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Fired Michigan assistant says he had no knowledge of sign-stealing scheme

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  • THE RECORD VIA AP
                                Michigan linebackers coach Chris Partridge attends the Youth Pro Level Football Camp in Waldwick, N.J., on April 9, 2016.

    THE RECORD VIA AP

    Michigan linebackers coach Chris Partridge attends the Youth Pro Level Football Camp in Waldwick, N.J., on April 9, 2016.

ormer Michigan linebackers coach Chris Partridge said Monday in a social media post he had no knowledge of the alleged in-person scouting and sign-stealing scheme for which the NCAA is investigating the Wolverines and that he was fired for failing to abide by the school’s directive to avoid discussing the inquiry with “anyone associated with the program.”

Partridge posted on X, formerly known as Twitter, that he steered clear of making any public statements since he was fired 11 days earlier because he did not want to distract from the team’s goal of an unbeaten regular-season.

Michigan beat Ohio State on Saturday 30-24 to clinch a third straight trip to the Big Ten championship game with its third consecutive victory against the Buckeyes. With a victory against No. 18 Iowa on Saturday in Indianapolis, No. 2 Michigan will secure a third consecutive College Football Playoff appearance.

Partridge said in his post that reporting on why he was let go has been inaccurate.

“Additionally, at no point did I destroy any evidence related to the ongoing investigation,” he said.

Partridge was fired the day before Michigan played Maryland, and the day after the school dropped a lawsuit against the Big Ten that challenged the conference’s three-game suspension of head coach Jim Harbaugh.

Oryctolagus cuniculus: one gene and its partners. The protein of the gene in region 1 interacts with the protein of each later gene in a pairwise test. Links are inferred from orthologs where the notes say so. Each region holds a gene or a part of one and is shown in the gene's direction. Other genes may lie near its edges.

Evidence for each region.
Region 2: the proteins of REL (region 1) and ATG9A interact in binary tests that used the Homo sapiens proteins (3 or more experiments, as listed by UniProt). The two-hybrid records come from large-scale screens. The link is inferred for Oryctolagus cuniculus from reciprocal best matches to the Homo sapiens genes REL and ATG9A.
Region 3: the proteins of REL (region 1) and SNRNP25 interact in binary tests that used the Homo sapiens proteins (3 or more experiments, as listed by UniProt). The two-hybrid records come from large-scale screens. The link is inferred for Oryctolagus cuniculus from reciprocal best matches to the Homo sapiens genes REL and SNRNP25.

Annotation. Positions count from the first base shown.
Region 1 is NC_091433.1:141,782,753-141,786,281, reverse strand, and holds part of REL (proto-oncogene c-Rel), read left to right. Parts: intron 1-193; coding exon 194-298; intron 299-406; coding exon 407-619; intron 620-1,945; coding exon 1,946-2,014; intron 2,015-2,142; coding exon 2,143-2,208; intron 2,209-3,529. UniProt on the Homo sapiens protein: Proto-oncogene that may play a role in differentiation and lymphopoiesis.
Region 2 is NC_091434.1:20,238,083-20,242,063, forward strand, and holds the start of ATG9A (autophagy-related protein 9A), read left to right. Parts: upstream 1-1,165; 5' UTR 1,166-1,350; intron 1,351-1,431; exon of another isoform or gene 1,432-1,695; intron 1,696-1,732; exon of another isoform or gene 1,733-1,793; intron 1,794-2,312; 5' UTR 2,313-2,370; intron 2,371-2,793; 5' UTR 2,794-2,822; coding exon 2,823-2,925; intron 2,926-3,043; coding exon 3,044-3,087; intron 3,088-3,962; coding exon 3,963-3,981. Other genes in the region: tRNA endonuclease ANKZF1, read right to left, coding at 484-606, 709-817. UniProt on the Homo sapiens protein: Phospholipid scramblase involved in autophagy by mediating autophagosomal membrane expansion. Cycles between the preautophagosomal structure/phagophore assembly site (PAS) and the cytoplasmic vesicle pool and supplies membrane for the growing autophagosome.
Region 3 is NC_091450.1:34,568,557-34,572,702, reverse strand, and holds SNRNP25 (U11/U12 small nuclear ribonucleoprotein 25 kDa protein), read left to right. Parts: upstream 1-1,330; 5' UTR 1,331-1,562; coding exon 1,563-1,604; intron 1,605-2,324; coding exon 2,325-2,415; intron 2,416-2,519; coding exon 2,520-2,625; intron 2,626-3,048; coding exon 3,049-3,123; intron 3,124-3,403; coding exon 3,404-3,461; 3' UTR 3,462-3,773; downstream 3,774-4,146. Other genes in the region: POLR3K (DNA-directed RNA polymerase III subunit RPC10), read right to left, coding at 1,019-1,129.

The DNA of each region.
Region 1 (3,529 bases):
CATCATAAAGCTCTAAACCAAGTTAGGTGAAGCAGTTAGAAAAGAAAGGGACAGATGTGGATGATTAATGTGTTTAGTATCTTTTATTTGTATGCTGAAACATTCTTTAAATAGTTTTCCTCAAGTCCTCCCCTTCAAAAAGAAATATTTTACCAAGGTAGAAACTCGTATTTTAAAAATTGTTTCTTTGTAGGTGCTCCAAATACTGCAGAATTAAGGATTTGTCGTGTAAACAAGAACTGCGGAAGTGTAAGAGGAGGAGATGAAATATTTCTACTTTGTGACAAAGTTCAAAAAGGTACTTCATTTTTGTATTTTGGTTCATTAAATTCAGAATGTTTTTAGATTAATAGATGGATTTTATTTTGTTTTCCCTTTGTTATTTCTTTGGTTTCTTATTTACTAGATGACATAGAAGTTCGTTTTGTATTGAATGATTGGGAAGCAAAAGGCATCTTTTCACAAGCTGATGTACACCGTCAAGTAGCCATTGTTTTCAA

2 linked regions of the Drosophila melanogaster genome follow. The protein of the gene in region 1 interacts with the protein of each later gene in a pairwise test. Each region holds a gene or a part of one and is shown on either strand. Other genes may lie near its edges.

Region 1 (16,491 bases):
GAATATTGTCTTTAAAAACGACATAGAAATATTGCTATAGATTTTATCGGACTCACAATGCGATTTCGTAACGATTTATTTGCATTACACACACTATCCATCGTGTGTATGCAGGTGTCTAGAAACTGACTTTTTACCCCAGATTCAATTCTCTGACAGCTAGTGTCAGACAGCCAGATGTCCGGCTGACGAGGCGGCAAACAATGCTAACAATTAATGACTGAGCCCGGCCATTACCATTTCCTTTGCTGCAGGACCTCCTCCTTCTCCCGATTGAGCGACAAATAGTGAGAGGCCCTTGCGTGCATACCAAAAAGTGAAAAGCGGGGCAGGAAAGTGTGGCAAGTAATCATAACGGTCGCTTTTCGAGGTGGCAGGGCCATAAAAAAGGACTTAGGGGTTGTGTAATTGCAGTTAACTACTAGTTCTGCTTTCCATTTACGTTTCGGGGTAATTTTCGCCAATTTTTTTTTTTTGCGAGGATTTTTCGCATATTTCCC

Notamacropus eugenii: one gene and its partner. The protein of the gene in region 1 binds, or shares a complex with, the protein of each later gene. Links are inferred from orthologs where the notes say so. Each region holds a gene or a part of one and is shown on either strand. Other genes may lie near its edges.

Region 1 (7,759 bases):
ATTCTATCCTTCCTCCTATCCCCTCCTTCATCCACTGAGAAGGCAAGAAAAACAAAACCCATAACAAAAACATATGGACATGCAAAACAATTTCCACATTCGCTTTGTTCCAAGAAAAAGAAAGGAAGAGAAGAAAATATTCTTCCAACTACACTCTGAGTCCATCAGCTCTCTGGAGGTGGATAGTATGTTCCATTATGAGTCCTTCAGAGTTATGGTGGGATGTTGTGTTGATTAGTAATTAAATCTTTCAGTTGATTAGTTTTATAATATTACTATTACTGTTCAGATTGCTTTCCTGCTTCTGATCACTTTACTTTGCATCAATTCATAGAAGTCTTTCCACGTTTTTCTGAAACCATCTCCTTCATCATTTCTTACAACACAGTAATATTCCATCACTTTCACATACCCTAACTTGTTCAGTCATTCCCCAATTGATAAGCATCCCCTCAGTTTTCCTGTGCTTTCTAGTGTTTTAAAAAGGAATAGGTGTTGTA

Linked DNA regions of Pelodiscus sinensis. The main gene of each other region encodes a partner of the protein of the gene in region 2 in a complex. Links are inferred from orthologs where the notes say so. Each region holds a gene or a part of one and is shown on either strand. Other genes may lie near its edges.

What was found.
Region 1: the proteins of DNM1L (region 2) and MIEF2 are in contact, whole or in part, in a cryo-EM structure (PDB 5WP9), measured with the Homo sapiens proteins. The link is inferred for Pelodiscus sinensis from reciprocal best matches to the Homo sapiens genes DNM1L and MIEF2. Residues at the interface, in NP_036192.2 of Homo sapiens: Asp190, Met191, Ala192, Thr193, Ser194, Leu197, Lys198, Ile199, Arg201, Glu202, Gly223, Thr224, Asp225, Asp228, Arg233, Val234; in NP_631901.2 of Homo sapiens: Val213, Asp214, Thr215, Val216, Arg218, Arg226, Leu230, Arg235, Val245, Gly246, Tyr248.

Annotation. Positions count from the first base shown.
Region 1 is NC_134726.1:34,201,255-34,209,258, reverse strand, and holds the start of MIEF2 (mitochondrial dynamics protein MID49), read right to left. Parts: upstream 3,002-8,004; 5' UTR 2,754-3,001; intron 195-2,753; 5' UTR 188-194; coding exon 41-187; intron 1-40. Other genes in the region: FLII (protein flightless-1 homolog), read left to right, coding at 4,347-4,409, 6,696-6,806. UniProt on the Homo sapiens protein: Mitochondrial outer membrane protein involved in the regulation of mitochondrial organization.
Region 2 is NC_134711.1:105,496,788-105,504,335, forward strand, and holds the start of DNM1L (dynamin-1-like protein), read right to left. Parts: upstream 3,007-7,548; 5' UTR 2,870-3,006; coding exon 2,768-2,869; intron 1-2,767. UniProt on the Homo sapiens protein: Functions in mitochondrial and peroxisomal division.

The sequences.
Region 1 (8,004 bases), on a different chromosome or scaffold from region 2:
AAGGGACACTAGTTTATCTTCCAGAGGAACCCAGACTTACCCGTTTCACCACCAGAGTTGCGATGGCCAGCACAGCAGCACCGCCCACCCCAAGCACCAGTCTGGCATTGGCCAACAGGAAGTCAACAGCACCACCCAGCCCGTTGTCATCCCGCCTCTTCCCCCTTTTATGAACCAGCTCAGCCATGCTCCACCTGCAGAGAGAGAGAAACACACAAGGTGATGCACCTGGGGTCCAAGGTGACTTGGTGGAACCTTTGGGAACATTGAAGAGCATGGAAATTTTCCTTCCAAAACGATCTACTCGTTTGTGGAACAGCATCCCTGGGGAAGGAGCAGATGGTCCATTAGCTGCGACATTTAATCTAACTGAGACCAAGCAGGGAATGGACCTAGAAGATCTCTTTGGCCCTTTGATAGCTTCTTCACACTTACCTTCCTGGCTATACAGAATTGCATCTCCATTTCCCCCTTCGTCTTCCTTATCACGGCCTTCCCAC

Harbaugh was not with the team for games against Penn State, Maryland and Ohio State.

The former staffer at the center of the investigation, Connor Stalions, resigned two weeks ago. He is accused of purchasing tickets to scout future Michigan opponents and sending people to those games to digitally record teams signaling in their plays. In-person scouting is banned by the NCAA, which is trying to determine how organized the scheme was and who knew about it.

Partridge said a termination letter he received on Nov. 17 from athletic director Warde Manuel explained he was fired because he failed to abide by a university directive not to discuss an ongoing NCAA investigation with anyone associated with the Michigan Football Program.

“While I am extremely disappointed in the University’s decision to terminate my employment their decision does not change my continued love and support of Coach Jim Harbaugh, the coaches, and the players of Team 144 as they continue their quest for a National Championship,” Partridge said.

The season was Partridge’s first of second stint at Michigan.

He previously worked for Harbaugh from 2016-19, before leaving for Mississippi. He was initially hired to be the team’s director of player personnel before being promoted to assistant coach for four years during his first stint with the Wolverines.

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